Thieves target tools in burglary spree on industrial premises

By Roger Moroney

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There has been a surge in reported crime across the Onekawa and Pandora industrial areas with power tools and machinery being the main targets.
There has been a surge in reported crime across the Onekawa and Pandora industrial areas with power tools and machinery being the main targets.

Power tools and machinery have been the targets for thieves who struck industrial premises in Napier during March - with cladding removed from walls to allow entry on two occasions.

Chainsaws were prime targets.

The burglaries were part of a surge in reported crime across the Onekawa and Pandora industrial areas in the past month, Community Constable Mike Burne said.

There were 10 burglaries reported - double the number reported during January and February.

"We usually only have three to five burglaries a month on average so these numbers are a bit higher than usual," Mr Burne said.

There had also been several reports of cars being broken into.

Early in the month thieves struck a business in Prebensen Drive and removed sheets of building cladding to break in.

They made off with a welder, chainsaw, skill-saw and chemical sprays.

During the Easter weekend cladding was also pulled away from a building in Leyland St, Onekawa, and again a chainsaw was targeted, along with several nail guns.

During the same long weekend a yard in Severn St, Onekawa, was broken into and a small motorcycle, two waterblasters, a chainsaw, a weedeater and an alloy ladder taken.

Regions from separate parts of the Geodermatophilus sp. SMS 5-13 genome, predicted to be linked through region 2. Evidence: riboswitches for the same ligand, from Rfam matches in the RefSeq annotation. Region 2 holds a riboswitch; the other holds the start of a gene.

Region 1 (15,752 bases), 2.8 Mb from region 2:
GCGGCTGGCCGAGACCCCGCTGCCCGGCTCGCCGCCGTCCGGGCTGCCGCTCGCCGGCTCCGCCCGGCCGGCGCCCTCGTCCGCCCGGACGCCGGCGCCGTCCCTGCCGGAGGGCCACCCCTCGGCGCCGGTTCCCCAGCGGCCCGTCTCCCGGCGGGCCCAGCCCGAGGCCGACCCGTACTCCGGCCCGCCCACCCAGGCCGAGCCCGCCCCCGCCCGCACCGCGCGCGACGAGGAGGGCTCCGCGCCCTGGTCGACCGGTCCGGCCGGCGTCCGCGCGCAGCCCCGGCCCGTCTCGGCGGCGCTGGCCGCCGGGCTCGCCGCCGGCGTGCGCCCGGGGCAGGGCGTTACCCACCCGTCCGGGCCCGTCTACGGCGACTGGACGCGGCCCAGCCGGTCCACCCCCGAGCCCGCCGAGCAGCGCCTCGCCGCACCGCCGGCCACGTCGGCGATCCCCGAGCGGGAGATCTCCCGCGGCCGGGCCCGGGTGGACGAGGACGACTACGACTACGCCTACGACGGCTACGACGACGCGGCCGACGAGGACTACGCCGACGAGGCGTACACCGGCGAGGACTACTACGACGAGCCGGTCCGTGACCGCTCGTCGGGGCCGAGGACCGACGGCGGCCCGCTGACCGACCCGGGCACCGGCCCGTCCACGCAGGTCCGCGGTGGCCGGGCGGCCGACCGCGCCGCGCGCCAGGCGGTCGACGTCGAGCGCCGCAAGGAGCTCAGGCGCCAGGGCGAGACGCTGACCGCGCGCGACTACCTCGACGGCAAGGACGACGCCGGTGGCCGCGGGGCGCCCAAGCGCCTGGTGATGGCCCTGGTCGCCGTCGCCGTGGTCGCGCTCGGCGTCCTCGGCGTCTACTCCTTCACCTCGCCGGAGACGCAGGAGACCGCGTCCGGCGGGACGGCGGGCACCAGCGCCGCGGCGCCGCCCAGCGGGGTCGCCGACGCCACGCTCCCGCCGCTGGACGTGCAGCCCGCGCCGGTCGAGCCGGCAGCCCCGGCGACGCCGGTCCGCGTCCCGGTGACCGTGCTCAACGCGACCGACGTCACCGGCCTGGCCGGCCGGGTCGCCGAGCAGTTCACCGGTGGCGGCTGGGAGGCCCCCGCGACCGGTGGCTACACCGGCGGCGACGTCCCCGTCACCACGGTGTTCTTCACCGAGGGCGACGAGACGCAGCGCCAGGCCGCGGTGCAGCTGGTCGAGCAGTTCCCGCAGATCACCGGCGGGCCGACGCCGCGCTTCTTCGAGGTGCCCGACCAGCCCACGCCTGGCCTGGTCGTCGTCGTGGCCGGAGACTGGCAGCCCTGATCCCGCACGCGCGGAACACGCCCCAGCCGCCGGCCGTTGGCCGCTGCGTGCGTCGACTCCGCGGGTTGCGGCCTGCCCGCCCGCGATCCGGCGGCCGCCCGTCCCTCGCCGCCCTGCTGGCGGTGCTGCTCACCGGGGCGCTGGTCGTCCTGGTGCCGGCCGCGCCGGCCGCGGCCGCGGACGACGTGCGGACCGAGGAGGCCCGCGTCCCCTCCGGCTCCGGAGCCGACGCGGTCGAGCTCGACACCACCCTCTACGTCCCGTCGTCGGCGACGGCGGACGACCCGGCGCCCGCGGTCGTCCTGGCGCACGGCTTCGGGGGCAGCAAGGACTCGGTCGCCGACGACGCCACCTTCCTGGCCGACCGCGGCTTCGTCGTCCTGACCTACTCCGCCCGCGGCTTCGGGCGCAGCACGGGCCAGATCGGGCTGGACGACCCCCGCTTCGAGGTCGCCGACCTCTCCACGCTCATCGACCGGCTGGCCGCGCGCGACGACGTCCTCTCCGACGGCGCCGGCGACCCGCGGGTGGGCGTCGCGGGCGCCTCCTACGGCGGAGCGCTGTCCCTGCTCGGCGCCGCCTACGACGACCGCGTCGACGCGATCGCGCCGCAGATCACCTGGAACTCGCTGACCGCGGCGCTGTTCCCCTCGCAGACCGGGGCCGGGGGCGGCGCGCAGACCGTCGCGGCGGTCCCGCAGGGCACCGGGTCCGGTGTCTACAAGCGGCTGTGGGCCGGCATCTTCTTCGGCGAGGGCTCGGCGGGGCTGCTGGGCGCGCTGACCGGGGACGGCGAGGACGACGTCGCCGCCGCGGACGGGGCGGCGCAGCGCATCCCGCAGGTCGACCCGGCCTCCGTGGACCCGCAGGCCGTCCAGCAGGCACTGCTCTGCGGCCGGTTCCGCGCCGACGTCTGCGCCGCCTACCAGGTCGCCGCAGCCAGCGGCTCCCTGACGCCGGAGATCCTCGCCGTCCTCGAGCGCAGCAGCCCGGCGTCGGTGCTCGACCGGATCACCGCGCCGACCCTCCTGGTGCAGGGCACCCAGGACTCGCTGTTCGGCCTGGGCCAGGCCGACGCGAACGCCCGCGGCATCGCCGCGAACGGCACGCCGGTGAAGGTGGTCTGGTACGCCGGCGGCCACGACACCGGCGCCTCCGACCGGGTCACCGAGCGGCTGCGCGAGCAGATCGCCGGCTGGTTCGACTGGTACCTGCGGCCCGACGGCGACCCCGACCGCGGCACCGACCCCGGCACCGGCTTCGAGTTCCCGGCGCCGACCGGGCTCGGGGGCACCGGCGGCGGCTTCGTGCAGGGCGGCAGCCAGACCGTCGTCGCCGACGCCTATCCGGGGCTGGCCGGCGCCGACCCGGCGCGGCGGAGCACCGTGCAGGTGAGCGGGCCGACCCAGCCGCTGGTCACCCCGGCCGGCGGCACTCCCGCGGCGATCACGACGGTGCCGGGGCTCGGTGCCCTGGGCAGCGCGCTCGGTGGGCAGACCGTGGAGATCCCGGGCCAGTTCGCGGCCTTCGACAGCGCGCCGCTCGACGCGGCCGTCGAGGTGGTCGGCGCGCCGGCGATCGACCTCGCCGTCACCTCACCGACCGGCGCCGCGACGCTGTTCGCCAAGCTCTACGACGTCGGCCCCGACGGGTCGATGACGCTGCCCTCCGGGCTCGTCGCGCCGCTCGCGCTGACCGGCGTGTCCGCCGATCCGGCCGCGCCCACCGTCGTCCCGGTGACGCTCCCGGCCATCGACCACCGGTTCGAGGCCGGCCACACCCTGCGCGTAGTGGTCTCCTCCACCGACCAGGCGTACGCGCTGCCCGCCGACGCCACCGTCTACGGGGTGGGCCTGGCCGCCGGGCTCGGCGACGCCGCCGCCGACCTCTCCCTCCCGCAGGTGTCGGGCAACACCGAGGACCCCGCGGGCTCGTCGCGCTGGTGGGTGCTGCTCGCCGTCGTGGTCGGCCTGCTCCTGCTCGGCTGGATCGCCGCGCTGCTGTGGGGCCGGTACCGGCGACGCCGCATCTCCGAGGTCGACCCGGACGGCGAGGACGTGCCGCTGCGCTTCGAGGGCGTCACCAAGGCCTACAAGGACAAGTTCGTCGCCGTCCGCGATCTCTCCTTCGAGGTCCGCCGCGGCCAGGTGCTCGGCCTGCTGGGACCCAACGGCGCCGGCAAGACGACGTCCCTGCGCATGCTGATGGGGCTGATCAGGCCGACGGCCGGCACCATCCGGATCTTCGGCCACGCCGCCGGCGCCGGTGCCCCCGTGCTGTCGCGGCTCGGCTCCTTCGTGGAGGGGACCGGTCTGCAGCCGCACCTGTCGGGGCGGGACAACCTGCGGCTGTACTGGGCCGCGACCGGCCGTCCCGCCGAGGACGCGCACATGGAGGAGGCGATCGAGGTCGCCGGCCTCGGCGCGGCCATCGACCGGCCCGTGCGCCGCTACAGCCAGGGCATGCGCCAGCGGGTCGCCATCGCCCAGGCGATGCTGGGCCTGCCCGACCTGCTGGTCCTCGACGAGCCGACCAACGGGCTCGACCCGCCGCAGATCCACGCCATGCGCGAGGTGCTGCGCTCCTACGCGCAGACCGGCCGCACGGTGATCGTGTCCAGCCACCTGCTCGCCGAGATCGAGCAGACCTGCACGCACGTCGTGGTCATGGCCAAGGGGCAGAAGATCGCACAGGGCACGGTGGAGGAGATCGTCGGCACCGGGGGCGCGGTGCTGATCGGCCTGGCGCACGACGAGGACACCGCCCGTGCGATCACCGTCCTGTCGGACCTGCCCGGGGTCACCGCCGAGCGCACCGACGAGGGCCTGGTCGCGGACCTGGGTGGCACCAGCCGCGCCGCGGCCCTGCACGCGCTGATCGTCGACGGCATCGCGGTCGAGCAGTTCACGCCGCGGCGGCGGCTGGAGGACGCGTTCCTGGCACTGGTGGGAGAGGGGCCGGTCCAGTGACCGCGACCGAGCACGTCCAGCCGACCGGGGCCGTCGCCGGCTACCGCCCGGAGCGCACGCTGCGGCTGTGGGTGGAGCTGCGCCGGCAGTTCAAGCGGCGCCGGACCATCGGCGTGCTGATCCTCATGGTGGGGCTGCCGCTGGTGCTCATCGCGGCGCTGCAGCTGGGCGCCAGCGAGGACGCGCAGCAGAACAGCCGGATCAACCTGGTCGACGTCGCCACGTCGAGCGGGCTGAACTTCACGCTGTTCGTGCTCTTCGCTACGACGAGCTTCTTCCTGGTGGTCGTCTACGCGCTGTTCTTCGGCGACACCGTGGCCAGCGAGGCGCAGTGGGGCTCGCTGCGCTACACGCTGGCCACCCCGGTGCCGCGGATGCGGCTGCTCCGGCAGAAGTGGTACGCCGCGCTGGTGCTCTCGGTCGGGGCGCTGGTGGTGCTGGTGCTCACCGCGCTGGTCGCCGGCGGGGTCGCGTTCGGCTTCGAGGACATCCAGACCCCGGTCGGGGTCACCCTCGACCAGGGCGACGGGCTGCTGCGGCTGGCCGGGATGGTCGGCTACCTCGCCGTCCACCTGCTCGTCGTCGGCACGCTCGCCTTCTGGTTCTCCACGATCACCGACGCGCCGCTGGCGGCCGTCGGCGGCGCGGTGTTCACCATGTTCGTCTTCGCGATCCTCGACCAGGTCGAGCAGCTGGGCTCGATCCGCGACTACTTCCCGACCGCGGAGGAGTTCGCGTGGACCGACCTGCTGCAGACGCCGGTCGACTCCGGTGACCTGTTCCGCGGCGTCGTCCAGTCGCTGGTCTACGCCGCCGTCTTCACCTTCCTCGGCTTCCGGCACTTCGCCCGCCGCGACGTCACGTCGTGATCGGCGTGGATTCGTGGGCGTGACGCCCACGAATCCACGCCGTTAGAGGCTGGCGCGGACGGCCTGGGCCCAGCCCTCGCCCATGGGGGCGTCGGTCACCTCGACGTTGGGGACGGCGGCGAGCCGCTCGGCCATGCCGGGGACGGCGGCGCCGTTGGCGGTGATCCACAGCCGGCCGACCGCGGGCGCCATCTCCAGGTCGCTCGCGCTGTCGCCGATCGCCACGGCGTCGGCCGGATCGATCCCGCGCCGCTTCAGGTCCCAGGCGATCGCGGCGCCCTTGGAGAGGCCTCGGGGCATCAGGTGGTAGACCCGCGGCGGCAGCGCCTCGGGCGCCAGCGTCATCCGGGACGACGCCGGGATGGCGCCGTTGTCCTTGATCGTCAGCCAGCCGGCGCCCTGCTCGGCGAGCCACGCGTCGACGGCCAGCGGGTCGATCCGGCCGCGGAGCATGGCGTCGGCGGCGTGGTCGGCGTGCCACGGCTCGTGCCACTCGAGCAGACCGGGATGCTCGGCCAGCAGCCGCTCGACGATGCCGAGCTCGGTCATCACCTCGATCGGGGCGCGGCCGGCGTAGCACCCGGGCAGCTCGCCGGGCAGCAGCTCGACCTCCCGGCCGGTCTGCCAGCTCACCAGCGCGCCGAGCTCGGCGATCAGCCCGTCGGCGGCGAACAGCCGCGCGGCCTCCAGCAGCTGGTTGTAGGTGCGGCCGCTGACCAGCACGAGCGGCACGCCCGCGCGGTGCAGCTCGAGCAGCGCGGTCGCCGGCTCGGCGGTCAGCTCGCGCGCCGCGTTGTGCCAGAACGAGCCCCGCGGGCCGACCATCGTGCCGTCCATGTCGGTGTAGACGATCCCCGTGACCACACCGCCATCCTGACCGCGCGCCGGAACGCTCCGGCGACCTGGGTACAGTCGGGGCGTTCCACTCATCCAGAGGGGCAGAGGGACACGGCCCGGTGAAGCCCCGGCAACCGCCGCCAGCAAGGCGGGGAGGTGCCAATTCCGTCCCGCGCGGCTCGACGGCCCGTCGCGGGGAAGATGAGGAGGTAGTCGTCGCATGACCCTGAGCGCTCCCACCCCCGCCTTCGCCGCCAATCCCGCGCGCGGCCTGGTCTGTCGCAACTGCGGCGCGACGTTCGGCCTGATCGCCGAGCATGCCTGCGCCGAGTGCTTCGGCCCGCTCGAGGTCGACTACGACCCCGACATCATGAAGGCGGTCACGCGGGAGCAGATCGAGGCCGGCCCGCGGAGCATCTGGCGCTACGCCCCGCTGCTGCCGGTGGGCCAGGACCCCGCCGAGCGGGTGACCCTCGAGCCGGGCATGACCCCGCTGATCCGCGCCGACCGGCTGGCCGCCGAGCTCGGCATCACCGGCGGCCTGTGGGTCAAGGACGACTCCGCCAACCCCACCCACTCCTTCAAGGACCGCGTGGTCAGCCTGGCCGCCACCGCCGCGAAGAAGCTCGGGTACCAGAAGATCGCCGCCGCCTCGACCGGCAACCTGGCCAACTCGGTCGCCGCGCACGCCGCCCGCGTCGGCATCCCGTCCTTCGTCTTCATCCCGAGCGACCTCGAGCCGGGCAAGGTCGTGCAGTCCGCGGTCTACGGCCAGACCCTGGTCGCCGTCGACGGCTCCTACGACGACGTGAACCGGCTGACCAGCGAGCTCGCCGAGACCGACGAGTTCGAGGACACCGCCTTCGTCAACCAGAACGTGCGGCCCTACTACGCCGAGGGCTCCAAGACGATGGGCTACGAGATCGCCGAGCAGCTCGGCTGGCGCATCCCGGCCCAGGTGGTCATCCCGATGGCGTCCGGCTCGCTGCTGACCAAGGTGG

Mr Burne said there were also a string of break-ins where searches were made but nothing taken.

Police had enjoyed some success however, with CCTV again proving the vital component to identifying suspected thieves.

Two thieves described by Mr Burne as "well known" to police were caught on camera taking a butane torch from the Mega10 store in Prebensen Drive.

"Both have a date with the judiciary."

Thieves who stole a quantity of meat products from a Dunlop Rd business had also been caught on camera and identification was under way. One incident where a shipping container being used privately for general storage had been entered and rummaged through led to a piece of advice from police.

"Many are using shipping containers for storage on their premises and I've noticed that there are a few around secured with standard padlocks," Mr Burne said.

He said containers needed a more suitable and stronger "lock box" system which is used in conjunction with padlocks specially designed for containers.

- Hawkes Bay Today

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